Reasons not to vaccinate a cat
Vaccines are not suitable for every cat, and some cats may not need them
A cat that has had a reaction to a previous vaccination, may be at risk of a more serious reaction if vaccinated again.
Some other cats are also more at risk of vaccination reactions.
Pregnant cats should not normally be vaccinated, but do talk to your vet in case there are circumstances that might warrant this.
Cats with certain illnesses may not be suitable candidates for vaccination. Illnesses which depress the immunity for example.
This is where you need to work together with your vet.
Talk to him about all the options for your pet, and about the risks of not vaccinating.
What about herd immunity?
You may have heard of a cat that lived to a grand old age without ever being vaccinated. I know I have.
This is because of the protection offered to that cat by the other cat owners who have vaccinated their own cats.
Providing what is called herd immunity
Herd immunity is really important for cats that cannot be vaccinated.
If enough cats in the neighbourhood are vaccinated, then your unvaccinated cat might, MIGHT, be safe.
However, this is a gamble. And one with more serious consequences for the cat if you get it wrong
If you live in an urban area this is a very risky strategy indeed as there will almost certainly be a population of feral street cats providing a pool of infection.
Protecting cats everywhere
My own view is that leaving your cat’s safety to your neighbours is a hazardous approach.
Hazardous to your own cat, and hazardous to the local cat population in general.
The more people that avoid cat vaccinations, the lower herd immunity becomes until it drops sufficiently for a disease outbreak to occur.
Do indoor cats need vaccinating?
Many vets do recommend vaccinations for indoor cats, and not just because they make money from them.
They argue that the risk of cats escaping is quite high, and that there is always a risk of another animal entering your home and infecting the cat.
This is particularly relevant in areas where rabies is an issue.
Wild animals such as bats and raccoons can carry rabies and it isn’t unusual for them to gain access to homes.
And of course, in some regions, rabies vaccines are compulsory for cats.
In addition, there are some diseases that can lie dormant and appear again years later. And yet others that can be carried in on shoes or clothing.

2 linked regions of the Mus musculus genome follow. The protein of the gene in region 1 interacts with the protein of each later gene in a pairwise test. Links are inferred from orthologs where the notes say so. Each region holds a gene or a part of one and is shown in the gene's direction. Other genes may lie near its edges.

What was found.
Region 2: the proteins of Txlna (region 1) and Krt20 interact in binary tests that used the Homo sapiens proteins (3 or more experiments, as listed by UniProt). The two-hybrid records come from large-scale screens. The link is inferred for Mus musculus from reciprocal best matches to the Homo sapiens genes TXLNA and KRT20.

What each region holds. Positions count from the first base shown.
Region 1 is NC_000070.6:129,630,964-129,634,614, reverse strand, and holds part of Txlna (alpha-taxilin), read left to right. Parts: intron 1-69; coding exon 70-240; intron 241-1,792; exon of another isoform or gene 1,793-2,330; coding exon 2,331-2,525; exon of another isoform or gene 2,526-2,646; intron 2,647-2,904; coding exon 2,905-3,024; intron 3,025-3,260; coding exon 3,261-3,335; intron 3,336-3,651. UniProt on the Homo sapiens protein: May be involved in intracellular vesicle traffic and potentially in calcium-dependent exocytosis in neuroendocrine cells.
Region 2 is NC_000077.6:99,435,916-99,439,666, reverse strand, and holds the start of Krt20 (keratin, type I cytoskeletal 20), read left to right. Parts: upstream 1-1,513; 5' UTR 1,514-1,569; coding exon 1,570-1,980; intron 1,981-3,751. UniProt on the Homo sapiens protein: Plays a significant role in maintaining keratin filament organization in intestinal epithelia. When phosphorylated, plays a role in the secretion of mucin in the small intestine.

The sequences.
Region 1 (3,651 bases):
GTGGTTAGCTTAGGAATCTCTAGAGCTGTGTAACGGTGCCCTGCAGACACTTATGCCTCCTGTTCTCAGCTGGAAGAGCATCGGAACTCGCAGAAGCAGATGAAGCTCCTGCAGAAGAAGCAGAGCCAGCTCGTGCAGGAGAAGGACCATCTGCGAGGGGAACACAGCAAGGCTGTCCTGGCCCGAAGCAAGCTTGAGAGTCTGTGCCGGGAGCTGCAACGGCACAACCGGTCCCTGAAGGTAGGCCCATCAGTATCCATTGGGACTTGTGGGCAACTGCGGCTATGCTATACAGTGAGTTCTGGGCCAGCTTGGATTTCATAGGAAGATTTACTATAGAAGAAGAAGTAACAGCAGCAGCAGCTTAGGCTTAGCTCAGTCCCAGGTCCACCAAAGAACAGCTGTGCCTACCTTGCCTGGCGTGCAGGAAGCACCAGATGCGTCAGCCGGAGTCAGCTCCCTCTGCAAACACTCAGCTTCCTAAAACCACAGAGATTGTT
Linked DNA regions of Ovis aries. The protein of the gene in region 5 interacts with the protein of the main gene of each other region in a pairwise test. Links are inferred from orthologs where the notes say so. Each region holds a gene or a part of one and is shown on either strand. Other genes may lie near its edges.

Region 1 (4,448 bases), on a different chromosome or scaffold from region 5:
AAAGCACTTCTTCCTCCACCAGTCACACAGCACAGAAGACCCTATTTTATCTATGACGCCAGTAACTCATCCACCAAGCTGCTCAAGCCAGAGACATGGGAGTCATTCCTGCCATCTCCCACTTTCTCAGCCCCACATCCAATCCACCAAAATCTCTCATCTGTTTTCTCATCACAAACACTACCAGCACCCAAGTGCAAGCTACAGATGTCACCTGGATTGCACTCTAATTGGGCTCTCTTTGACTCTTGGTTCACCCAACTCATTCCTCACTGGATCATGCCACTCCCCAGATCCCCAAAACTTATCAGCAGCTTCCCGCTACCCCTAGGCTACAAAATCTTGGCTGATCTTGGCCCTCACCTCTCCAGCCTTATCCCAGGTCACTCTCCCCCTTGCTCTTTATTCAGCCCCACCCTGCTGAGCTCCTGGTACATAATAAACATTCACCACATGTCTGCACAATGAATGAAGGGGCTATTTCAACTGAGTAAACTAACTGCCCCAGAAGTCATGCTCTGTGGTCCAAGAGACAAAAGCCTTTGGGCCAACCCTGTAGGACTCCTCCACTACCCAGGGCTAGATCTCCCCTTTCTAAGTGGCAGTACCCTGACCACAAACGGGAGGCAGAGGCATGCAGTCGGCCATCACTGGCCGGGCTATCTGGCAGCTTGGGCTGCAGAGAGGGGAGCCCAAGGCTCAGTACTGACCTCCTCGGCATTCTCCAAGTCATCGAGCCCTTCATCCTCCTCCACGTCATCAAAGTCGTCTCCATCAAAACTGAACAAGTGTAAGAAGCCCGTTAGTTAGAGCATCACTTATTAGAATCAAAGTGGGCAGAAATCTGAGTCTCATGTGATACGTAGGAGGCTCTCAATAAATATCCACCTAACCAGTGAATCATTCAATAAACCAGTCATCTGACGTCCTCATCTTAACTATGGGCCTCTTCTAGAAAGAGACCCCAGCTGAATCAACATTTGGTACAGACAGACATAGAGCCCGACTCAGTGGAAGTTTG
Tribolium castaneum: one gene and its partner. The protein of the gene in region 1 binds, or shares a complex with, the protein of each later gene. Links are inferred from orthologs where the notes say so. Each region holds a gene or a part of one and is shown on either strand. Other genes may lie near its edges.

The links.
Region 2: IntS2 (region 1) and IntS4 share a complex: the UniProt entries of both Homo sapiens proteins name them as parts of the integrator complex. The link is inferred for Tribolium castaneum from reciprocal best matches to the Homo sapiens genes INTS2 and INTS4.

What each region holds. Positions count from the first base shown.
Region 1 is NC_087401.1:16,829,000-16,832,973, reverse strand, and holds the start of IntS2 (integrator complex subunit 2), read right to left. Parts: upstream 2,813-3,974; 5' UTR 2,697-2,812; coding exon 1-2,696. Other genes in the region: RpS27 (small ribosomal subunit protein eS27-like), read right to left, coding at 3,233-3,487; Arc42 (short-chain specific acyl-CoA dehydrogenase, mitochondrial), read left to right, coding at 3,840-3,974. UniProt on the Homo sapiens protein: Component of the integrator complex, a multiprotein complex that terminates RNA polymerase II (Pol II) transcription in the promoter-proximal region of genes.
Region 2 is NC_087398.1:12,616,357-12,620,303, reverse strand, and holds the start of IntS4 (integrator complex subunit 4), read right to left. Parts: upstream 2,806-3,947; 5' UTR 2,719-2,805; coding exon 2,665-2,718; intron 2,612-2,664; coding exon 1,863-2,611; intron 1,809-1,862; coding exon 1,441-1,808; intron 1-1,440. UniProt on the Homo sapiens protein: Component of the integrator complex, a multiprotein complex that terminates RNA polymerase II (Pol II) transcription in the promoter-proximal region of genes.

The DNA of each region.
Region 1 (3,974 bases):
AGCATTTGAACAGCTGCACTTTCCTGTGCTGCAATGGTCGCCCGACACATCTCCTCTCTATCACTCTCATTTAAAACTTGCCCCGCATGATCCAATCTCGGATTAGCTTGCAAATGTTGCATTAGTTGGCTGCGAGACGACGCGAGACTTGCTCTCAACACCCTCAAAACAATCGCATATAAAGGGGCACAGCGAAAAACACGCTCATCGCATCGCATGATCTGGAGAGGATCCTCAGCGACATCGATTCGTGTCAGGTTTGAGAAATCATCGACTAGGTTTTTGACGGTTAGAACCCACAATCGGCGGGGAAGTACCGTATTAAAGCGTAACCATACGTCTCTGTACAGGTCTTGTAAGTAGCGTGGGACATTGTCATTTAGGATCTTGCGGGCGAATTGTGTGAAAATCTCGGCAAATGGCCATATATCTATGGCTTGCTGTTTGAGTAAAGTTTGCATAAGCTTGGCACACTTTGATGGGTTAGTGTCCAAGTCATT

Again, this is something to discuss with your vet. Listen to his arguments, and ask plenty of questions if you have any concerns
Should I vaccinate my cat?
I said we’d help you decide, but we can’t make the decision for you.
If your cat regularly goes outdoors, the risks of illness from being unvaccinated, probably outweigh the risks of a rare vaccination reaction.
And by participating in the vaccination program you are helping to keep herd immunity strong in your local cat population.
If your cat spends his entire life alone indoors and you live in a region where there are no animals carrying rabies, then you could argue that there is little point in having him vaccinated.
Your vet would probably disagree.
If your cat has health problems that make vaccination more risky than it is for other cats, the risks of vaccination in this case, may outweigh the benefits.
Vaccination has changed our world for the better.
However, there is no doubt that vaccination reactions do occur and serious vaccine reactions are utterly tragic.
But the truth is, that for most animals, vaccination is a force for good.
And vaccinating your pets benefits not just your own pet, but the wider pet population too.
Most cats will have little or no noticeable reaction to getting their shots and will be safer for having had them.
Every region is different when it comes to which diseases to vaccinate against and when.
Vaccines can even vary somewhat from vet to vet. So the schedules described here are just a guide.
Always consult your vet about your vaccination concerns. And be guided by him as to what is best for your cat.
How about you?
Have you vaccinated your kitten or cat? What did you pay for shots? Share your experience in the comment box below
- Gaskell et al. 2002 “Veterinary Products Committee working group report on feline and canine vaccination” Vet Rec.
- Day. 2006 “Vaccine Side Effects: Fact and Fiction” Vet Microbiol.
- Glickman LT. 1999 “Weighing the Risks and Benefits of Vaccination” Adv Vet Med.
- Journal of Feline Medicine and Surgery 2013 “AAFP Feline Vaccination Advisory Panel Report“.
- “Vaccines and Sarcomas – A concern for Cat Owners” American Vet Med Assoc
- Jas D et al. 2009 “Onset of immunity in kittens after vaccination with a non-adjuvanted vaccine against feline panleucopenia, feline calicivirus and feline herpesvirus.” Vet Journal.